Middle East

The Lion’s Den Challenges Israel’s Occupation Of West Bank

Israeli commandos and Shin Bet agents scored a tactical victory on October 25 when they killed Wadee al-Houh, the 31-year-old leader of the Lion’s Den, and four of his followers in a clash in the West Bank town of Nablus.

Formed only a few months ago, the Lion’s Den sprang into prominence by attacking Israeli army posts and patrols and Jewish settlements and drivers in the West Bank and eastern Jerusalem.

Last month, more than 30 shooting incidents were recorded in the West Bank, the highest in nearly a decade. Many have been attributed to the Lion’s Den. One of its operatives, laden with explosives, reached Jaffa, but was arrested before he could detonate a bomb.

Wadee al-Hough, left, and Ibrahim al-Nablusi, both from the Lion’s Den, were killed by Israeli troops in Nablus a few days ago

Five Israelis, including two soldiers, have been killed in the West Bank of late. Noa Lazar was gunned down at a checkpoint in East Jerusalem, while Ido Baruch was shot near the West Bank settlement of Shavei Shomron.

The Lion’s Den is media savvy, having filmed and uploaded their attacks to the Tik Tok video-sharing platform and the Telegram messaging service. These videos have garnered the Lion’s Den a measure of admiration among Palestinians.

It remains to be seen what effect, if any, Israel’s most recent raid in Nablus will have on the operational abilities of the Lion’s Den. But the Israeli army is continuing its operations in the West Bank, having arrested some 2,000 Palestinians and closed nine roads.

Israeli troops arrest a Palestinian in the West Bank in October

The Lion’s Den — whose small membership is composed of mostly young, secular Palestinians who were previously affiliated with mainstream organizations such as Fatah, Hamas, Islamic Jihad and the Al-Aqsa Martyrs Brigade — may well recover from the grievous blow inflicted by Israel.

Defence Minister Benny Gantz is confident that Israel will eventually crush the Lion’s Den. Two weeks before Al-Houh was killed, Gantz said, “We will strike at them. This gang will come to an end one way or another, and I hope it will be as soon as possible.”

Israeli soldiers in the West Bank

The Lion’s Den emerged from unrest in the West Bank, which began last spring following a succession of terrorist attacks inside Israel. These attacks claimed the lives of 19 Israelis and two foreign workers. Palestinians from Jenin were responsible for two of these terrorist incidents.

In response, Israel launched Operation Break the Wave, which  mainly targeted Jenin and Nablus and Palestinian refugee camps in the vicinity. Since then, 125 Palestinians have been killed in these confrontations.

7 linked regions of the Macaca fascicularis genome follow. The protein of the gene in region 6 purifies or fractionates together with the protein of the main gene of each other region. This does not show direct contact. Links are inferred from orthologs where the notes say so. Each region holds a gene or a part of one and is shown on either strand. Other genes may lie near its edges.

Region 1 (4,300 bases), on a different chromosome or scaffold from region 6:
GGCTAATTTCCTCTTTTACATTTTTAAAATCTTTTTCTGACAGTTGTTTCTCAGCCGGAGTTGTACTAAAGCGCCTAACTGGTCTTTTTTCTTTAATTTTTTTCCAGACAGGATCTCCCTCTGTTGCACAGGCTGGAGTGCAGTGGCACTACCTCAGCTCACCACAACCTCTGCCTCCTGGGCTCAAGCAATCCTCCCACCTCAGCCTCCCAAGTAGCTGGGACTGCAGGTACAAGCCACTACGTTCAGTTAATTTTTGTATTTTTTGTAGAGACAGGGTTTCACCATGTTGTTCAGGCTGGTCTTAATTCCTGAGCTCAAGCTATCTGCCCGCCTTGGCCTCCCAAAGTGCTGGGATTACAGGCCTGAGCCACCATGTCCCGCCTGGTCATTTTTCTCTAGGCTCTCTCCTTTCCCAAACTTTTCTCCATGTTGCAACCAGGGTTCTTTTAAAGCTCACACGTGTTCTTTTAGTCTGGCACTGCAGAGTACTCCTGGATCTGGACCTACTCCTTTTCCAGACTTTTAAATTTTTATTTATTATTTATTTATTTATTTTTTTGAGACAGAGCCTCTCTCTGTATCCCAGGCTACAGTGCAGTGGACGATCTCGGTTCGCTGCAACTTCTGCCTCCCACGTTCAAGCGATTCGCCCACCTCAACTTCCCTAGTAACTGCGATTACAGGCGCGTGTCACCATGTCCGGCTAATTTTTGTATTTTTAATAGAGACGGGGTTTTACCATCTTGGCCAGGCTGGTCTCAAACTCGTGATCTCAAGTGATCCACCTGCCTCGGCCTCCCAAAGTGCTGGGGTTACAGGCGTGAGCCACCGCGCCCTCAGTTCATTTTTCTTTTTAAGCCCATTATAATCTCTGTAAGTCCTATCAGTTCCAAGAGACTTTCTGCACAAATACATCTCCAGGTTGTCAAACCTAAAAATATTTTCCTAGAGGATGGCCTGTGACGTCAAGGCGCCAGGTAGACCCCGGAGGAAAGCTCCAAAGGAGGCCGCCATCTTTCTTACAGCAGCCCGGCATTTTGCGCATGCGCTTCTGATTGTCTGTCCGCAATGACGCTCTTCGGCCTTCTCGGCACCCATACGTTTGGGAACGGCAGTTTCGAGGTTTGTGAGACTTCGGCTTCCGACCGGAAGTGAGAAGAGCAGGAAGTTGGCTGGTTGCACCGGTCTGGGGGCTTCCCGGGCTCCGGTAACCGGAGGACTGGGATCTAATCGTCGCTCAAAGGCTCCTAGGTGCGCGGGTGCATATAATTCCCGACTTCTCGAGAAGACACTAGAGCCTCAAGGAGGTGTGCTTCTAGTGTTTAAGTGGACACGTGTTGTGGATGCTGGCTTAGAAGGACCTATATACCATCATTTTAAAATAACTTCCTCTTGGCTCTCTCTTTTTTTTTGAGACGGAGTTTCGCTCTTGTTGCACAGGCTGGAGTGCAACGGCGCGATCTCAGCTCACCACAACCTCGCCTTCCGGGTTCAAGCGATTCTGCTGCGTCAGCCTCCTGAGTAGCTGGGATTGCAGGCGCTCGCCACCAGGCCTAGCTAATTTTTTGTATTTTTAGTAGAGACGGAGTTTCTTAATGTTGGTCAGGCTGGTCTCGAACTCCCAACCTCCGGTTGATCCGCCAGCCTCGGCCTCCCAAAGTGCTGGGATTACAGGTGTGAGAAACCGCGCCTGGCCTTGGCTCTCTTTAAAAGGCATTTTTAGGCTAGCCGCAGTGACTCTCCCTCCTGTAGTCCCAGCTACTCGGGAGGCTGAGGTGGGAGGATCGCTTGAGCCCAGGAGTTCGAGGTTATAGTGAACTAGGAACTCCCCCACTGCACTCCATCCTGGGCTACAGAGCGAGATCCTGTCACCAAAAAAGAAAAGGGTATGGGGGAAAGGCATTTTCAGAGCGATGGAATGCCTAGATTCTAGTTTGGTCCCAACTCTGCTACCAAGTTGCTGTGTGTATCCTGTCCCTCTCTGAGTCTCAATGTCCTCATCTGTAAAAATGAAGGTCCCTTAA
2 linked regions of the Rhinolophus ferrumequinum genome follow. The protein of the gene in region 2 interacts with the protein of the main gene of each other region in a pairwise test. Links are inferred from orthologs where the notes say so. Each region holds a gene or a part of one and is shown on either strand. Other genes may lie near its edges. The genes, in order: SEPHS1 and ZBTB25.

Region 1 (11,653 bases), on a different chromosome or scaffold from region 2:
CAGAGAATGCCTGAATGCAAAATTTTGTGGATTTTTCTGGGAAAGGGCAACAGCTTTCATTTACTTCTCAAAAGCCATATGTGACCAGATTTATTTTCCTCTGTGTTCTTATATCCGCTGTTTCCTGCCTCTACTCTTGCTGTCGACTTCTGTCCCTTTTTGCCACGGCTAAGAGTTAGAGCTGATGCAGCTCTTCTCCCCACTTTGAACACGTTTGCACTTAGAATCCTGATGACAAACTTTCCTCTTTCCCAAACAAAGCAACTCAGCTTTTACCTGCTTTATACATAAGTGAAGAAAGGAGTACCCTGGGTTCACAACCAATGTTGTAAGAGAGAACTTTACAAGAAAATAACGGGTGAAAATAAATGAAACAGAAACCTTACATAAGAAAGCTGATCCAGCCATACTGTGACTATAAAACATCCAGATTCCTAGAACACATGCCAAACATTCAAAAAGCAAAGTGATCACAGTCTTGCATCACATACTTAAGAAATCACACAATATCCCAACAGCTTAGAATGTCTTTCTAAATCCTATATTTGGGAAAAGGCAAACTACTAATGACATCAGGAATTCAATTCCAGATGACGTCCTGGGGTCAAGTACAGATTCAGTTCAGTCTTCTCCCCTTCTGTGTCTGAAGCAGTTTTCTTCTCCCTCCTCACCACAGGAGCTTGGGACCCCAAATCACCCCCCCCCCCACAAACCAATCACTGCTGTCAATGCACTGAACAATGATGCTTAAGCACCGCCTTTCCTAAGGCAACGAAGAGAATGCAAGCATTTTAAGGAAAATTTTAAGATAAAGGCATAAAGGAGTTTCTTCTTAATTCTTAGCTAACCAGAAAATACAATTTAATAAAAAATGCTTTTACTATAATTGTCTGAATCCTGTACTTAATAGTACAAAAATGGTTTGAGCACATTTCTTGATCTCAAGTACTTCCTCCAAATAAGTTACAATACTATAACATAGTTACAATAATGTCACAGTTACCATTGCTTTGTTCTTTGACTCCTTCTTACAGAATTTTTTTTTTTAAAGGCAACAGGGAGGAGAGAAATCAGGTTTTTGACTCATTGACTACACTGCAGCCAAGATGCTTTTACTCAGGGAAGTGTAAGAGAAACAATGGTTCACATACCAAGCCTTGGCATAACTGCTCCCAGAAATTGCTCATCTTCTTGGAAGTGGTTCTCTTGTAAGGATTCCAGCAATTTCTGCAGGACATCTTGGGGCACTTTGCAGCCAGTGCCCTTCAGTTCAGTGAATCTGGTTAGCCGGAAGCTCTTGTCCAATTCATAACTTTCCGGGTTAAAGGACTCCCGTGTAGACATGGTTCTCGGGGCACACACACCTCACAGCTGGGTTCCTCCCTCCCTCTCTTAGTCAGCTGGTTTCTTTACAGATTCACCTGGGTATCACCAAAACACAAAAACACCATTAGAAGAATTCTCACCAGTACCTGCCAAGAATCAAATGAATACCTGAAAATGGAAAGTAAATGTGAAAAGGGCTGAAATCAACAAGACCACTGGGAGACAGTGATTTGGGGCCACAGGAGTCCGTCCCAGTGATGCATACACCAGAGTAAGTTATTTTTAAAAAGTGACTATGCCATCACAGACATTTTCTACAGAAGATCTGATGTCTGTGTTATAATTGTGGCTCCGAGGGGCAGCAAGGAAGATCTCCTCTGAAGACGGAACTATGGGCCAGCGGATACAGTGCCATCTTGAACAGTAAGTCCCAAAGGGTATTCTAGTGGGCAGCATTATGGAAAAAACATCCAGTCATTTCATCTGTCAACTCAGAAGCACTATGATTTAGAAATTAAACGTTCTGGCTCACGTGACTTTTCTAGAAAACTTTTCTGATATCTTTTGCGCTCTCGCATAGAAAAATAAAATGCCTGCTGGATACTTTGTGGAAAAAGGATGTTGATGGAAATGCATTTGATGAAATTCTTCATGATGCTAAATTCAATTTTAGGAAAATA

Weapons seized by Israel during a raid in Nablus

The Lion’s Den, equipped with locally produced and smuggled weapons, is an independent organization. It is not formally affiliated with mainstream Palestinian groups like the Palestinian Authority, which administers part of the West Bank, or Hamas, which controls the Gaza Strip.

The Palestinian Authority, which engages in security cooperation with Israel, has tried to dismantle the Lion’s Den by coopting it into its bureaucratic apparatus, but the effort has fizzled.

The Lion’s Den has achieved popularity among Palestinians due of its unwavering resistance to Israel’s 55-year occupation.

As Udi Dekel, a fellow at the Institute for National Security Studies, writes in a paper, “The Palestinian public lives with the pervasive feeling that there is no way out, no way of ensuring a better national future, and no credible (Palestinian) leadership. This creates a vacuum that breeds groups of militant Palestinian youths who are able to attract other young people to join them. Their purpose is to fight the occupation, with an attempt to ignite a popular protest. Not only are these young people exacting a price by attacking Israeli soldiers and citizens, but they are also further weakening the Palestinian Authority and undermine its ability to impose law and order and stability in its territories.”

In Dekel’s estimation, the Palestinian public is “tired of the Palestinian Authority’s leadership and disillusioned by it.”

More to the point, Dekel warns, the attacks perpetrated by the Lion’s Den signify that Israel’s occupation of the West Bank cannot necessarily be sustained without enormous strife, bloodshed and international condemnation.

Be that as it may, Israel intends to remain in the West Bank, especially if Benjamin Netanyahu returns as prime minister after next week’s general election.